The Gateway Drug Theory, which is based upon decades of research, suggests that teen substance abuse begins with alcohol and tobacco and then progresses.
Underage drinking is common. In fact, 2019 statistics1 show that nearly one-fourth of teens aged 14 to 15 had at least one drink that year. Given the high prevalence of teen drinking, many experts have questioned whether alcohol is a gateway drug. Research in the area of addiction science provides some answers, and the Gateway Drug Theory is at the center of much of this research.
What Is the Gateway Drug Theory?
The Gateway Drug Theory2 states that when teens experiment with substances like alcohol, tobacco and marijuana, they later go on to abuse more addictive drugs like cocaine, heroin and amphetamines. Based on this theory, many researchers have studied how using drugs or alcohol at certain ages can lead to substance abuse and addiction in adulthood.
The idea behind Gateway Drug Theory3 is that certain drugs serve as a gateway for the use of other drugs, in a specific sequence. More specifically, substance abuse begins with a legal drug like alcohol and proceeds to illicit drugs like cocaine.
History of the Gateway Drug Theory
The Gateway Drug Theory began with several studies conducted in the 1970s2, which showed that teenage drug use followed a specific sequence. This sequence began with alcohol and cigarettes and then progressed to substances like marijuana, cocaine and heroin during adulthood. Research in the early 2000s focused on the effects of drugs on animals and found that the use of one drug makes the effects of other drugs stronger. Other studies conducted during the 2000s demonstrated that early marijuana use was linked to increased use of other illegal drugs.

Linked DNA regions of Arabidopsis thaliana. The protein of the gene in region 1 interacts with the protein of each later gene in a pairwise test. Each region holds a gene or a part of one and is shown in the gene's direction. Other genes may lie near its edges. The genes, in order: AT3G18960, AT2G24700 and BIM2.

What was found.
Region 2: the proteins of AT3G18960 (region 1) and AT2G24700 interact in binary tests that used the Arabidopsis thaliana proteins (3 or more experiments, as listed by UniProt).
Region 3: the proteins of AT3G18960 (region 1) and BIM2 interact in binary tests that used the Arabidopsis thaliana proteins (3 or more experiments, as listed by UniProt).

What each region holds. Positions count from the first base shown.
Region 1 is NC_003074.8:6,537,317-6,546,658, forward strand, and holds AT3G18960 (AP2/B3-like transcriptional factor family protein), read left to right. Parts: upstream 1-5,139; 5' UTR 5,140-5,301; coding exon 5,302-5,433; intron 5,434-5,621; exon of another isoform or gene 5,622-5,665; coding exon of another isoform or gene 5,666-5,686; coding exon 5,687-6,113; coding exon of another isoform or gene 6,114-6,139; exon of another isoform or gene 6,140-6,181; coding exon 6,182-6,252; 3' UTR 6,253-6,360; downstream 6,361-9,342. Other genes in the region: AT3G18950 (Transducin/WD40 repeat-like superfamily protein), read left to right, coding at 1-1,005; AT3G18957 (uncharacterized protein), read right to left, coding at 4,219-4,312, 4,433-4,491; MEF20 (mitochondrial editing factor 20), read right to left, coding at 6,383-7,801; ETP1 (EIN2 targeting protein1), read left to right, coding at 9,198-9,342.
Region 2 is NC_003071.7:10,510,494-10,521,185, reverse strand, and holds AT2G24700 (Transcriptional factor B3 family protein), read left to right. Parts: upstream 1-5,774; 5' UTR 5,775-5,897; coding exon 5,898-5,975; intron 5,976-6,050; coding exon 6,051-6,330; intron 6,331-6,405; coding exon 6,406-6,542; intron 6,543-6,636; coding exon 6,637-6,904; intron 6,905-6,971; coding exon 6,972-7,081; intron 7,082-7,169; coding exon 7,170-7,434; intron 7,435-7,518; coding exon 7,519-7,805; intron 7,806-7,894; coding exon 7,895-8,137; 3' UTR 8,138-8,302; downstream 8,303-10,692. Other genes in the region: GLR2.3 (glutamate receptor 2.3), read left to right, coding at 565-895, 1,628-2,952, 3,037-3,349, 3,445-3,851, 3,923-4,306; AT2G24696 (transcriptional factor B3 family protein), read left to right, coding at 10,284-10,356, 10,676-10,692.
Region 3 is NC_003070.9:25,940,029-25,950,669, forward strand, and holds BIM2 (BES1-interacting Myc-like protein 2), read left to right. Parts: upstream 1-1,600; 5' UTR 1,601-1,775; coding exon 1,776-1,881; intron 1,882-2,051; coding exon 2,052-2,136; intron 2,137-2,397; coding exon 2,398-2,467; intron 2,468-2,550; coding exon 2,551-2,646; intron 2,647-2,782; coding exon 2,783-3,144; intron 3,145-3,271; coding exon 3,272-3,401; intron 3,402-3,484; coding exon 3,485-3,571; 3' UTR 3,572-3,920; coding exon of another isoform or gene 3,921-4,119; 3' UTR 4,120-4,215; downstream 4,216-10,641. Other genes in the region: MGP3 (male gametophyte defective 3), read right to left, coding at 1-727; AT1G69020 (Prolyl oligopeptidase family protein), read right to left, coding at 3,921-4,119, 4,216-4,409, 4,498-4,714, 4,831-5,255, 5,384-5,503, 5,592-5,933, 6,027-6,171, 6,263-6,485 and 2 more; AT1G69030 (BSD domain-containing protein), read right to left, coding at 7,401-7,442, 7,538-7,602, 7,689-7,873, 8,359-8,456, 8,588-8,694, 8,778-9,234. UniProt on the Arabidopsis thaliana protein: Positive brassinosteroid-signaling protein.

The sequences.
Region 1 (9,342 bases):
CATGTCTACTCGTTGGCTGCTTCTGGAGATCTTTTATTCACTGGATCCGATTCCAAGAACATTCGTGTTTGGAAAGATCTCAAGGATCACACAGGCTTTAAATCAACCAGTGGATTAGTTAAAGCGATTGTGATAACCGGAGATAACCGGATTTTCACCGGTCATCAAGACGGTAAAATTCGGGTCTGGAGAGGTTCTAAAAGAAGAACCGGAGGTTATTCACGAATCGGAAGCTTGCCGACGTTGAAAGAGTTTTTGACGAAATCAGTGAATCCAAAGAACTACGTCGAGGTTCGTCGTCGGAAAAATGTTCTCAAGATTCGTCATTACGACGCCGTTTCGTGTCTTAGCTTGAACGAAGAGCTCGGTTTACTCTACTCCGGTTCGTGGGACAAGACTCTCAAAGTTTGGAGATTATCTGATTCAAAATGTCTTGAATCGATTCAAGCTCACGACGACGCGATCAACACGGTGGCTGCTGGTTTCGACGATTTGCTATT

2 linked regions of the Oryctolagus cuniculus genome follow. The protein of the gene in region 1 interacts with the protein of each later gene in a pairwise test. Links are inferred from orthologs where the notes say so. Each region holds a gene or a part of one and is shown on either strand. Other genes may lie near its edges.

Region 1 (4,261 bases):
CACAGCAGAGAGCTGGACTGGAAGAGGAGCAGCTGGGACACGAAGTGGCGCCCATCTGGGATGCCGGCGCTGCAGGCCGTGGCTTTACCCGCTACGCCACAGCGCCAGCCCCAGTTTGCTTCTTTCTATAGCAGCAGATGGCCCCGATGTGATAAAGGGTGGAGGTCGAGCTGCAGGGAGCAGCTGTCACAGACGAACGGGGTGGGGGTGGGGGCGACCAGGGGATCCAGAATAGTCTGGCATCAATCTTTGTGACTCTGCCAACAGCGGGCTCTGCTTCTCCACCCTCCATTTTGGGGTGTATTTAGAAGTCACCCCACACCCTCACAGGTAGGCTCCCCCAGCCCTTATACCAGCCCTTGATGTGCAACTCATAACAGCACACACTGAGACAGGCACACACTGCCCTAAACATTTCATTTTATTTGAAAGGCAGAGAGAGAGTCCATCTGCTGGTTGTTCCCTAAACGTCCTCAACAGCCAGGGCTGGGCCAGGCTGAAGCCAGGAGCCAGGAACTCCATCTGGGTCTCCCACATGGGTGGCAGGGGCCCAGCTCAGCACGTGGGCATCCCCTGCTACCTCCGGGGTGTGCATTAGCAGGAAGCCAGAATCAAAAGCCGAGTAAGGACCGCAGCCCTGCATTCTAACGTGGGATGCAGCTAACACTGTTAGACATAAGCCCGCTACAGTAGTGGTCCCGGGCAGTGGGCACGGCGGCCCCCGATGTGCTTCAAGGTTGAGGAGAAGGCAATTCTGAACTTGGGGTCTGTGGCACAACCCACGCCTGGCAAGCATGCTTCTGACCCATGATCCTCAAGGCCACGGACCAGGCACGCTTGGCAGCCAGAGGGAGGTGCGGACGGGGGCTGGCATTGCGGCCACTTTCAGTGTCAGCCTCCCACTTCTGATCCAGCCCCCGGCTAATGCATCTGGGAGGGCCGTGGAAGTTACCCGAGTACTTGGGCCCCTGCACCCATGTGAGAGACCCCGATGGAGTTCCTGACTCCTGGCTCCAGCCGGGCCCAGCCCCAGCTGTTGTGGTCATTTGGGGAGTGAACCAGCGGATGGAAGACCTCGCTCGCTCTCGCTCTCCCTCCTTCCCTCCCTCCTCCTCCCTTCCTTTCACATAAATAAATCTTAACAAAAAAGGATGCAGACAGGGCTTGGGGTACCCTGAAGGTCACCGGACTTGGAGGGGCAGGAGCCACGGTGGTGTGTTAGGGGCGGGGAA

Denise Kandel5 is often credited with developing the Gateway Drug Theory, as she and her colleagues conducted long-term studies showing that there is a specific sequence that teens follow when initiating substance use. Her work, which was published in 1975, showed that teens begin by consuming beer or wine, progress to using tobacco and hard liquor and then begin using marijuana. Illegal drug use follows the initiation of marijuana use, according to Kandel’s research.
Is Alcohol a Gateway Drug?
Given the premise of the Gateway Drug Theory, which says that teens progress from using legal substances to abusing illicit drugs, researchers have focused their attention on alcohol as a potential gateway drug.
One recent study4 involving U.S. 12th graders found that the majority of participants who had used multiple substances tried alcohol before beginning tobacco or marijuana use. The study also revealed that people who began using alcohol in sixth grade were more likely to have used illegal drugs during their lives when compared to those who began drinking in ninth grade or later.